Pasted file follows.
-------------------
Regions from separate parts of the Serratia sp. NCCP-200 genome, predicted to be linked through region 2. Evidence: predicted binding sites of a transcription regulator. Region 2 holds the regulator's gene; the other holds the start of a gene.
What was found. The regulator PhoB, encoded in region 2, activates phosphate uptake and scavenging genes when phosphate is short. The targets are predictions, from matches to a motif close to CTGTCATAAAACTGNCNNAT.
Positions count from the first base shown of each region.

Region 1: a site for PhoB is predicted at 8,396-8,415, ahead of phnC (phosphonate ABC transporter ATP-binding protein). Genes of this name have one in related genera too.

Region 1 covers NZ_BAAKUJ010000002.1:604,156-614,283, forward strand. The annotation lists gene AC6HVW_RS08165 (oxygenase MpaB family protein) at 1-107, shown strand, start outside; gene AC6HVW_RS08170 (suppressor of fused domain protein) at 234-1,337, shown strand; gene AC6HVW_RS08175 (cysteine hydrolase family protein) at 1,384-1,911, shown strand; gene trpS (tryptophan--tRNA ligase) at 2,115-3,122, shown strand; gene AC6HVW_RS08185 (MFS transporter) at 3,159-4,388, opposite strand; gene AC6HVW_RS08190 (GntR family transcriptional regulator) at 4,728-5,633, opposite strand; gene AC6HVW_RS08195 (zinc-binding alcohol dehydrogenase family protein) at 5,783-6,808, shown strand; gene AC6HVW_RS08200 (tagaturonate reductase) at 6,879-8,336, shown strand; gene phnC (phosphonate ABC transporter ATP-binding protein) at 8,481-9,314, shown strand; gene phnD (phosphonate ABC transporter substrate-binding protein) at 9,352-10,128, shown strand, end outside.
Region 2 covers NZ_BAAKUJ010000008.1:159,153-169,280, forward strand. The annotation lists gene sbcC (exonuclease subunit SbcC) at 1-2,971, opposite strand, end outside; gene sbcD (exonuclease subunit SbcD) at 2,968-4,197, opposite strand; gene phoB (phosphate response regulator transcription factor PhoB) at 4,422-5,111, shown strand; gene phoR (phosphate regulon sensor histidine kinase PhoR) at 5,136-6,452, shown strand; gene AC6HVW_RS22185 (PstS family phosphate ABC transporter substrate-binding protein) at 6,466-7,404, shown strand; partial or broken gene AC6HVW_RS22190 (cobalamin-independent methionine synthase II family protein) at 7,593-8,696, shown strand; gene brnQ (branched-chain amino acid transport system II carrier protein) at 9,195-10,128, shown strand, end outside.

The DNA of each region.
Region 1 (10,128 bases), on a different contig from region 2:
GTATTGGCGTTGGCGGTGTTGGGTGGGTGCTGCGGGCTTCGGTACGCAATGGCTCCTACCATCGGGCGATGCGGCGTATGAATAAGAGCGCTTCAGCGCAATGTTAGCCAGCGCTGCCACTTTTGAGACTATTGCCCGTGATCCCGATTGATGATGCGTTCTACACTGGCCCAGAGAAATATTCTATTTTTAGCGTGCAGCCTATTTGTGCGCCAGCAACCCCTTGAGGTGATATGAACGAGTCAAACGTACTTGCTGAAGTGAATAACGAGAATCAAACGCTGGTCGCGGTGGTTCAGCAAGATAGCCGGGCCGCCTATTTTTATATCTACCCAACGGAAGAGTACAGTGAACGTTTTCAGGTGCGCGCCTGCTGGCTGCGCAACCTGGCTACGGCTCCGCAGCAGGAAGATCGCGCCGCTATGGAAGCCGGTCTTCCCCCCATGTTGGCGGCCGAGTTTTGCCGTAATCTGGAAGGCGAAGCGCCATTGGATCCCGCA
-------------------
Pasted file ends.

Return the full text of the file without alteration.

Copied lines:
Regions from separate parts of the Serratia sp. NCCP-200 genome, predicted to be linked through region 2. Evidence: predicted binding sites of a transcription regulator. Region 2 holds the regulator's gene; the other holds the start of a gene.
What was found. The regulator PhoB, encoded in region 2, activates phosphate uptake and scavenging genes when phosphate is short. The targets are predictions, from matches to a motif close to CTGTCATAAAACTGNCNNAT.
Positions count from the first base shown of each region.

Region 1: a site for PhoB is predicted at 8,396-8,415, ahead of phnC (phosphonate ABC transporter ATP-binding protein). Genes of this name have one in related genera too.

Region 1 covers NZ_BAAKUJ010000002.1:604,156-614,283, forward strand. The annotation lists gene AC6HVW_RS08165 (oxygenase MpaB family protein) at 1-107, shown strand, start outside; gene AC6HVW_RS08170 (suppressor of fused domain protein) at 234-1,337, shown strand; gene AC6HVW_RS08175 (cysteine hydrolase family protein) at 1,384-1,911, shown strand; gene trpS (tryptophan--tRNA ligase) at 2,115-3,122, shown strand; gene AC6HVW_RS08185 (MFS transporter) at 3,159-4,388, opposite strand; gene AC6HVW_RS08190 (GntR family transcriptional regulator) at 4,728-5,633, opposite strand; gene AC6HVW_RS08195 (zinc-binding alcohol dehydrogenase family protein) at 5,783-6,808, shown strand; gene AC6HVW_RS08200 (tagaturonate reductase) at 6,879-8,336, shown strand; gene phnC (phosphonate ABC transporter ATP-binding protein) at 8,481-9,314, shown strand; gene phnD (phosphonate ABC transporter substrate-binding protein) at 9,352-10,128, shown strand, end outside.
Region 2 covers NZ_BAAKUJ010000008.1:159,153-169,280, forward strand. The annotation lists gene sbcC (exonuclease subunit SbcC) at 1-2,971, opposite strand, end outside; gene sbcD (exonuclease subunit SbcD) at 2,968-4,197, opposite strand; gene phoB (phosphate response regulator transcription factor PhoB) at 4,422-5,111, shown strand; gene phoR (phosphate regulon sensor histidine kinase PhoR) at 5,136-6,452, shown strand; gene AC6HVW_RS22185 (PstS family phosphate ABC transporter substrate-binding protein) at 6,466-7,404, shown strand; partial or broken gene AC6HVW_RS22190 (cobalamin-independent methionine synthase II family protein) at 7,593-8,696, shown strand; gene brnQ (branched-chain amino acid transport system II carrier protein) at 9,195-10,128, shown strand, end outside.

The DNA of each region.
Region 1 (10,128 bases), on a different contig from region 2:
GTATTGGCGTTGGCGGTGTTGGGTGGGTGCTGCGGGCTTCGGTACGCAATGGCTCCTACCATCGGGCGATGCGGCGTATGAATAAGAGCGCTTCAGCGCAATGTTAGCCAGCGCTGCCACTTTTGAGACTATTGCCCGTGATCCCGATTGATGATGCGTTCTACACTGGCCCAGAGAAATATTCTATTTTTAGCGTGCAGCCTATTTGTGCGCCAGCAACCCCTTGAGGTGATATGAACGAGTCAAACGTACTTGCTGAAGTGAATAACGAGAATCAAACGCTGGTCGCGGTGGTTCAGCAAGATAGCCGGGCCGCCTATTTTTATATCTACCCAACGGAAGAGTACAGTGAACGTTTTCAGGTGCGCGCCTGCTGGCTGCGCAACCTGGCTACGGCTCCGCAGCAGGAAGATCGCGCCGCTATGGAAGCCGGTCTTCCCCCCATGTTGGCGGCCGAGTTTTGCCGTAATCTGGAAGGCGAAGCGCCATTGGATCCCGCA